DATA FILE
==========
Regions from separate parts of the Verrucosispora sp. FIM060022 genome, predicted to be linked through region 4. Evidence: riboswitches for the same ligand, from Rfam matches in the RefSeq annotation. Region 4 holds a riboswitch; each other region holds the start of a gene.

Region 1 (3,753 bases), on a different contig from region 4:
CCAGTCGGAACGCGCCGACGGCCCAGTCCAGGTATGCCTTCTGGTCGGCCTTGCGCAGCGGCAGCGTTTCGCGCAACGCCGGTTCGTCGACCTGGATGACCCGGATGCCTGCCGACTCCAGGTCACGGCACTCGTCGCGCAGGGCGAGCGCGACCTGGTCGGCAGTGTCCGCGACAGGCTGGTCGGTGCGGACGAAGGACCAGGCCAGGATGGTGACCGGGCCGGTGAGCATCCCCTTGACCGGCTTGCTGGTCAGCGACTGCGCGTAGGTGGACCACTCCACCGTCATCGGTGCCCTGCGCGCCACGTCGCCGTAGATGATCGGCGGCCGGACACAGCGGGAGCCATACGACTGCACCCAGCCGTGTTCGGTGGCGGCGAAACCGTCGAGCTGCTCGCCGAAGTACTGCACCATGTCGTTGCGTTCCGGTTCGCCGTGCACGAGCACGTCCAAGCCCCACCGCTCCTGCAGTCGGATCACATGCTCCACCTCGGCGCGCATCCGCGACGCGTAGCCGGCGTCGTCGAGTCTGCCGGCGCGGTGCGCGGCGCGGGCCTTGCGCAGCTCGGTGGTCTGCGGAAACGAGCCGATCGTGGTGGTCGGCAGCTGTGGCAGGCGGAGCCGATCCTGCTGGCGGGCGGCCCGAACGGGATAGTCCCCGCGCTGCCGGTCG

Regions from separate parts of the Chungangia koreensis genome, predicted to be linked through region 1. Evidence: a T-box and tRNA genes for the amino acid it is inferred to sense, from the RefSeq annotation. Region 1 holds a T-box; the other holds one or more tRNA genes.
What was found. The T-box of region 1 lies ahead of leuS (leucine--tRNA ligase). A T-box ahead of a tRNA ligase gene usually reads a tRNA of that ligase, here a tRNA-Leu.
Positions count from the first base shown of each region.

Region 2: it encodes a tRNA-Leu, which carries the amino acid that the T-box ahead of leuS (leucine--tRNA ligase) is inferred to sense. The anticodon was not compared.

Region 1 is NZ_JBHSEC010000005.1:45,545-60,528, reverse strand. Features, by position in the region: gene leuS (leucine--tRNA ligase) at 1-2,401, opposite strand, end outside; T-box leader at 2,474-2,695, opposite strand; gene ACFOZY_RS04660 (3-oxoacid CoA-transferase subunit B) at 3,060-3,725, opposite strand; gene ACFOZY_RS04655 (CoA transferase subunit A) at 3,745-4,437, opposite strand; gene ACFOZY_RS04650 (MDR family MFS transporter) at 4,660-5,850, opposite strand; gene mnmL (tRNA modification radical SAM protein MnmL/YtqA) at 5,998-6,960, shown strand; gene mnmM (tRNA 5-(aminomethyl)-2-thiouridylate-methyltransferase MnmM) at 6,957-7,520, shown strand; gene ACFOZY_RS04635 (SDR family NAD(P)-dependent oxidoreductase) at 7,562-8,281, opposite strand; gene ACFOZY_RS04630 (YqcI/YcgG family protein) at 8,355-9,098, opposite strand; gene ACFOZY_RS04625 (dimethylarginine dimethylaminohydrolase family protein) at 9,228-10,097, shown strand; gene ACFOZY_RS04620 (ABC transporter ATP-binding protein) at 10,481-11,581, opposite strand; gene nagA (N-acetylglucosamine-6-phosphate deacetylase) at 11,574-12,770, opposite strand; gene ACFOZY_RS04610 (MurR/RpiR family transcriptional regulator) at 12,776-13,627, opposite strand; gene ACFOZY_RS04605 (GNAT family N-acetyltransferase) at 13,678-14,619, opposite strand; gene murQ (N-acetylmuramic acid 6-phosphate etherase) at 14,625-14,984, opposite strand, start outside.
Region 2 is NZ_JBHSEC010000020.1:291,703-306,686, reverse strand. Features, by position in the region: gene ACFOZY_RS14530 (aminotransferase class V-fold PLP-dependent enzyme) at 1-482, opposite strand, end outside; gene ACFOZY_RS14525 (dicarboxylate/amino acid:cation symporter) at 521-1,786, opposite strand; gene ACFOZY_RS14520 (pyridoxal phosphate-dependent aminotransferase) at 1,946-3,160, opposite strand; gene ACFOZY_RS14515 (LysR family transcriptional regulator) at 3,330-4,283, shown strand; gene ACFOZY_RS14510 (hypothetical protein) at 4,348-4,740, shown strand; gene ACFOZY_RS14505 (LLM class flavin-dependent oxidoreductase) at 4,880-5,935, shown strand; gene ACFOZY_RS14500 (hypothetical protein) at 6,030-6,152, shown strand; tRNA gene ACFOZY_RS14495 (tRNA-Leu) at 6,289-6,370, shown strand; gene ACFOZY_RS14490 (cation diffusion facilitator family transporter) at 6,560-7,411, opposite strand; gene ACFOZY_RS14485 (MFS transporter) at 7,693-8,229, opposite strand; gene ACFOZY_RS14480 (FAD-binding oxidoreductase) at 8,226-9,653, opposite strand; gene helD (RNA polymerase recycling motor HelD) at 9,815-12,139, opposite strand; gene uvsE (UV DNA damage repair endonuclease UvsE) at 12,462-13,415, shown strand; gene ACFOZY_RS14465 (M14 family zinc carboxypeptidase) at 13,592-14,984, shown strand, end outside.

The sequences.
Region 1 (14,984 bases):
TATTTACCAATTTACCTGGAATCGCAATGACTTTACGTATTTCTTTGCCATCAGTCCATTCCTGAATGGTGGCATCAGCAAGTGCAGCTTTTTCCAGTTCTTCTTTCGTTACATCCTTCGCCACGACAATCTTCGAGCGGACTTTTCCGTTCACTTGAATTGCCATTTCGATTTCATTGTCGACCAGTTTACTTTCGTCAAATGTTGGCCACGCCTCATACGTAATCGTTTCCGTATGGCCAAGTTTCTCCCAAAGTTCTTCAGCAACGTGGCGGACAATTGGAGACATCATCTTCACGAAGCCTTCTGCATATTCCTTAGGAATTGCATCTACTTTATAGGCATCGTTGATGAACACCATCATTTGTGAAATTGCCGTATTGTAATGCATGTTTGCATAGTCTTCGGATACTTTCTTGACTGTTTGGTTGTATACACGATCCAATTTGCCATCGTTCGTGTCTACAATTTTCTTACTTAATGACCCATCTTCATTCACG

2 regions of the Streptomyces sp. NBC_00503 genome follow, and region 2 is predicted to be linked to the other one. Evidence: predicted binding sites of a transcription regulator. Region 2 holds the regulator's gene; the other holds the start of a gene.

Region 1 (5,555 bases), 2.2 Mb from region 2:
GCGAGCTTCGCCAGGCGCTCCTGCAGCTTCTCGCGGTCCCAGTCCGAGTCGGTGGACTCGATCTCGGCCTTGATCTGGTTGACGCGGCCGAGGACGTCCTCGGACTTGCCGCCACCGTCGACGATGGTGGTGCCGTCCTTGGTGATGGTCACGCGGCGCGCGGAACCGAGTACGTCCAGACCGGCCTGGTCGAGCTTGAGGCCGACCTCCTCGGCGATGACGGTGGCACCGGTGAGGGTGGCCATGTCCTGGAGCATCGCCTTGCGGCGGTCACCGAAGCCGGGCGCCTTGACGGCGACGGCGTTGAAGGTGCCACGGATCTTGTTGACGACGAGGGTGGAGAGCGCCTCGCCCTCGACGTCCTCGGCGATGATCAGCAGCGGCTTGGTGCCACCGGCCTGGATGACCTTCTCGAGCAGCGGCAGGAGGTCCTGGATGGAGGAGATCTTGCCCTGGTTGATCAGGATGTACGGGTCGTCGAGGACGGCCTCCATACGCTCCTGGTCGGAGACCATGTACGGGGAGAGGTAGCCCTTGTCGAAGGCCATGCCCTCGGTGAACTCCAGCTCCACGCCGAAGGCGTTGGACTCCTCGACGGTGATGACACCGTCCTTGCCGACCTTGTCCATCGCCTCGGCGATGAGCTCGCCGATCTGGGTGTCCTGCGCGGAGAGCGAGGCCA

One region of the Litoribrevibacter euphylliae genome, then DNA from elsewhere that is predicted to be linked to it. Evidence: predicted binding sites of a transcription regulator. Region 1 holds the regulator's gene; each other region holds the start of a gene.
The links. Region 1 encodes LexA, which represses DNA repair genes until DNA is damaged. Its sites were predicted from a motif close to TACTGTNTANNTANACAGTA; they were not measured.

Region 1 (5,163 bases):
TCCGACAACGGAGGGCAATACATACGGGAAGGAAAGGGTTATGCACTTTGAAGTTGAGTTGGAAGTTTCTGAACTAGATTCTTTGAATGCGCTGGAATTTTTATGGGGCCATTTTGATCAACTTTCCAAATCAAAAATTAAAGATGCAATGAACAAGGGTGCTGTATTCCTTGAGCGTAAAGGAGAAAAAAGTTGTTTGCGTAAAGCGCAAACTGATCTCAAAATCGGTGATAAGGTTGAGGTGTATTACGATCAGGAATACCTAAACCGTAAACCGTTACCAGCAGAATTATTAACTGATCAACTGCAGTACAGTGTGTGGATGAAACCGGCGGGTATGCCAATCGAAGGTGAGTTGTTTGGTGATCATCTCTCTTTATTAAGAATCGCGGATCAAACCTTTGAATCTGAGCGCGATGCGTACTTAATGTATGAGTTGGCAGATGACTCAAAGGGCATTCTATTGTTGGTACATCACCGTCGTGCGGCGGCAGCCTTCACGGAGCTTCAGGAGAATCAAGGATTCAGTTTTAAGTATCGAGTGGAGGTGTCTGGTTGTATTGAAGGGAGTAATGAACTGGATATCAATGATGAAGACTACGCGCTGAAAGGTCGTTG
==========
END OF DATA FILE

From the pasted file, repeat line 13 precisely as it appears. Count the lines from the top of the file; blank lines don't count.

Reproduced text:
2 regions of the Streptomyces sp. NBC_00503 genome follow, and region 2 is predicted to be linked to the other one. Evidence: predicted binding sites of a transcription regulator. Region 2 holds the regulator's gene; the other holds the start of a gene.